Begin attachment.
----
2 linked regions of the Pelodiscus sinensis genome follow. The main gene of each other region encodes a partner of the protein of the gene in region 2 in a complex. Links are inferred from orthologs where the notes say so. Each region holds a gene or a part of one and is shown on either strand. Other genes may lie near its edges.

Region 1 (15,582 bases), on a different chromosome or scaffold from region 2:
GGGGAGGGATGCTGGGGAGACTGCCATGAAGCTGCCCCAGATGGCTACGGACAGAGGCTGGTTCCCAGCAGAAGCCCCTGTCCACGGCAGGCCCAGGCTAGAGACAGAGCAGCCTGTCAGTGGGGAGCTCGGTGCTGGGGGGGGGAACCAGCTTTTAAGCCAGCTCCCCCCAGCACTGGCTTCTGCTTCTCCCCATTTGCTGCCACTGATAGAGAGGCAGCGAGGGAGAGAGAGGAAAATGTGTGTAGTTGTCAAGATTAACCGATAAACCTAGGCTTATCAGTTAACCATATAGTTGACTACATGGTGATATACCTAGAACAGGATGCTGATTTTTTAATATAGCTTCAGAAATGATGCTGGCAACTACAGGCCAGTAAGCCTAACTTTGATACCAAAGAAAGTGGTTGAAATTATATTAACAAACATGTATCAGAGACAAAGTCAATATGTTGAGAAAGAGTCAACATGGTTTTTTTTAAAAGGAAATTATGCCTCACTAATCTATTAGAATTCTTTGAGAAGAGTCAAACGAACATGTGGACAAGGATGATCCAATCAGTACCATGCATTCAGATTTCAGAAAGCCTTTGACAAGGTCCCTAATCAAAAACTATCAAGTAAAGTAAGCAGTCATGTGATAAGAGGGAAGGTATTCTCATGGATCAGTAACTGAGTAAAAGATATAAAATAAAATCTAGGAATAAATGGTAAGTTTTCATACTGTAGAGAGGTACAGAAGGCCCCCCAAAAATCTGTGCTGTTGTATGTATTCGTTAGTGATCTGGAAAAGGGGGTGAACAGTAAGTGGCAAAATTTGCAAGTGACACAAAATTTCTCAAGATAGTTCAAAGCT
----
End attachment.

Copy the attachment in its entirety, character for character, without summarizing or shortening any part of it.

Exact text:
2 linked regions of the Pelodiscus sinensis genome follow. The main gene of each other region encodes a partner of the protein of the gene in region 2 in a complex. Links are inferred from orthologs where the notes say so. Each region holds a gene or a part of one and is shown on either strand. Other genes may lie near its edges.

Region 1 (15,582 bases), on a different chromosome or scaffold from region 2:
GGGGAGGGATGCTGGGGAGACTGCCATGAAGCTGCCCCAGATGGCTACGGACAGAGGCTGGTTCCCAGCAGAAGCCCCTGTCCACGGCAGGCCCAGGCTAGAGACAGAGCAGCCTGTCAGTGGGGAGCTCGGTGCTGGGGGGGGGAACCAGCTTTTAAGCCAGCTCCCCCCAGCACTGGCTTCTGCTTCTCCCCATTTGCTGCCACTGATAGAGAGGCAGCGAGGGAGAGAGAGGAAAATGTGTGTAGTTGTCAAGATTAACCGATAAACCTAGGCTTATCAGTTAACCATATAGTTGACTACATGGTGATATACCTAGAACAGGATGCTGATTTTTTAATATAGCTTCAGAAATGATGCTGGCAACTACAGGCCAGTAAGCCTAACTTTGATACCAAAGAAAGTGGTTGAAATTATATTAACAAACATGTATCAGAGACAAAGTCAATATGTTGAGAAAGAGTCAACATGGTTTTTTTTAAAAGGAAATTATGCCTCACTAATCTATTAGAATTCTTTGAGAAGAGTCAAACGAACATGTGGACAAGGATGATCCAATCAGTACCATGCATTCAGATTTCAGAAAGCCTTTGACAAGGTCCCTAATCAAAAACTATCAAGTAAAGTAAGCAGTCATGTGATAAGAGGGAAGGTATTCTCATGGATCAGTAACTGAGTAAAAGATATAAAATAAAATCTAGGAATAAATGGTAAGTTTTCATACTGTAGAGAGGTACAGAAGGCCCCCCAAAAATCTGTGCTGTTGTATGTATTCGTTAGTGATCTGGAAAAGGGGGTGAACAGTAAGTGGCAAAATTTGCAAGTGACACAAAATTTCTCAAGATAGTTCAAAGCT